It’s more that, in this hyper-democratized media whirlwind called everyday life in the 21st century, I feel the need to respond thoughtfully and thoroughly in some way to just about everything I read.
Being a writer is a bit like being a doctor. You can never really clock out from the responsibility, and you never want to anyway. You feel surrounded on all sides by crappy writing, sloppy thinking, half-baked editorial standards, nonexistent respect for basic grammar and spelling — and that’s just the actual “content” being thrown at or sold to you! The comments posted below any given article are typically a blizzard of aggressive stupidity, made more aggressively stupid by otherwise reasonable, mild-mannered people needing to publicly mourn the loss of civil dialogue by calling everyone else idiots.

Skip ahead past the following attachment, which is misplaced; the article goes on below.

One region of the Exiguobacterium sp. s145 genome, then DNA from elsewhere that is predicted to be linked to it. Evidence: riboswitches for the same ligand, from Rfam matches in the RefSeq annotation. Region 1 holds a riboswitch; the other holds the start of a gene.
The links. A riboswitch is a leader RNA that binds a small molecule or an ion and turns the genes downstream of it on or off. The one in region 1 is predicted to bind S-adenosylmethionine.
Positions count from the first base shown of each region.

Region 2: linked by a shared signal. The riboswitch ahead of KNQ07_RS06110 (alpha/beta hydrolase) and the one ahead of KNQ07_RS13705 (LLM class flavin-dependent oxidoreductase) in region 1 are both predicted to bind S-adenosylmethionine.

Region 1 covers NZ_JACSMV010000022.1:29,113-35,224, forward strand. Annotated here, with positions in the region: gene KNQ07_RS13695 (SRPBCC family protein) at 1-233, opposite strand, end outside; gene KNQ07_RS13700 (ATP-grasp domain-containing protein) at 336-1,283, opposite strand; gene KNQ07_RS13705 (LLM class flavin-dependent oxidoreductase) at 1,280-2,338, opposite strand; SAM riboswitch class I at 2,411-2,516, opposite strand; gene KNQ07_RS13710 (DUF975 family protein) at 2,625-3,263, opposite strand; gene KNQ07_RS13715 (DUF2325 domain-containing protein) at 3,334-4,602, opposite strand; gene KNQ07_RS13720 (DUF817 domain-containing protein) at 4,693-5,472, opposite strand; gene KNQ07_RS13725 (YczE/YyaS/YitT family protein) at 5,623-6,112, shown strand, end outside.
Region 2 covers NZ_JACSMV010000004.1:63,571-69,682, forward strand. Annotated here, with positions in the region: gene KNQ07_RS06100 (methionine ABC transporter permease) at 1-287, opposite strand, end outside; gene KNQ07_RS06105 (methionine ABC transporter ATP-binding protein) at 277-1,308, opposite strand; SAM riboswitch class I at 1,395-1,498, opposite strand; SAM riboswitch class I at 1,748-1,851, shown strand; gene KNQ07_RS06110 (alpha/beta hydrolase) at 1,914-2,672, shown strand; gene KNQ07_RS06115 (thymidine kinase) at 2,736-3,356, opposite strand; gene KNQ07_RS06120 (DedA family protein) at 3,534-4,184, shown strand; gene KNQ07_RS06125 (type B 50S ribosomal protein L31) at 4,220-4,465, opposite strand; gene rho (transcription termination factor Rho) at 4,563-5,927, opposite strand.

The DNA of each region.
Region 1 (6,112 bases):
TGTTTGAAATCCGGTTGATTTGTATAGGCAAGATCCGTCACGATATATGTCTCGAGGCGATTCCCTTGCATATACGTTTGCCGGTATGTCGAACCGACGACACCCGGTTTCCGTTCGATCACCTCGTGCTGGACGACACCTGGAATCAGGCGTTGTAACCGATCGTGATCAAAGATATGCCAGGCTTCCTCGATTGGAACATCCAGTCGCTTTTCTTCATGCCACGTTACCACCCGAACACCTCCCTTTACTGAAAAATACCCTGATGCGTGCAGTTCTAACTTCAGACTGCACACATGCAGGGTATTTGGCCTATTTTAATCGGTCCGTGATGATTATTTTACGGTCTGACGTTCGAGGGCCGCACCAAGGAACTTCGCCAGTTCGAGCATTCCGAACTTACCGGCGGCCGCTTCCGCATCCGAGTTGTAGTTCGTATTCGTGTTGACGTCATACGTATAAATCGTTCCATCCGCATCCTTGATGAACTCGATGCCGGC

Where does a writer find herself in all this?
Virtually speaking? Everywhere.
Raise your calm, even-handed voice! cry the civil society advocates. Fed up with a lack of intelligent exchange? Then simply start one yourself! It’s that simple!
Is it? I don’t even look at YouTube comments anymore, I know what my reaction will be. Like some digital Dudley Do-Right, I’ll be clacking away for hours, backgrounding and fact-checking my evidence that, no, SavageIdaho44, Barbra Streisand was not a KGB mole from Jupiter, and anyway, who’s in a position to pass judgement until they’ve watched Color Me Barbra in its entirety?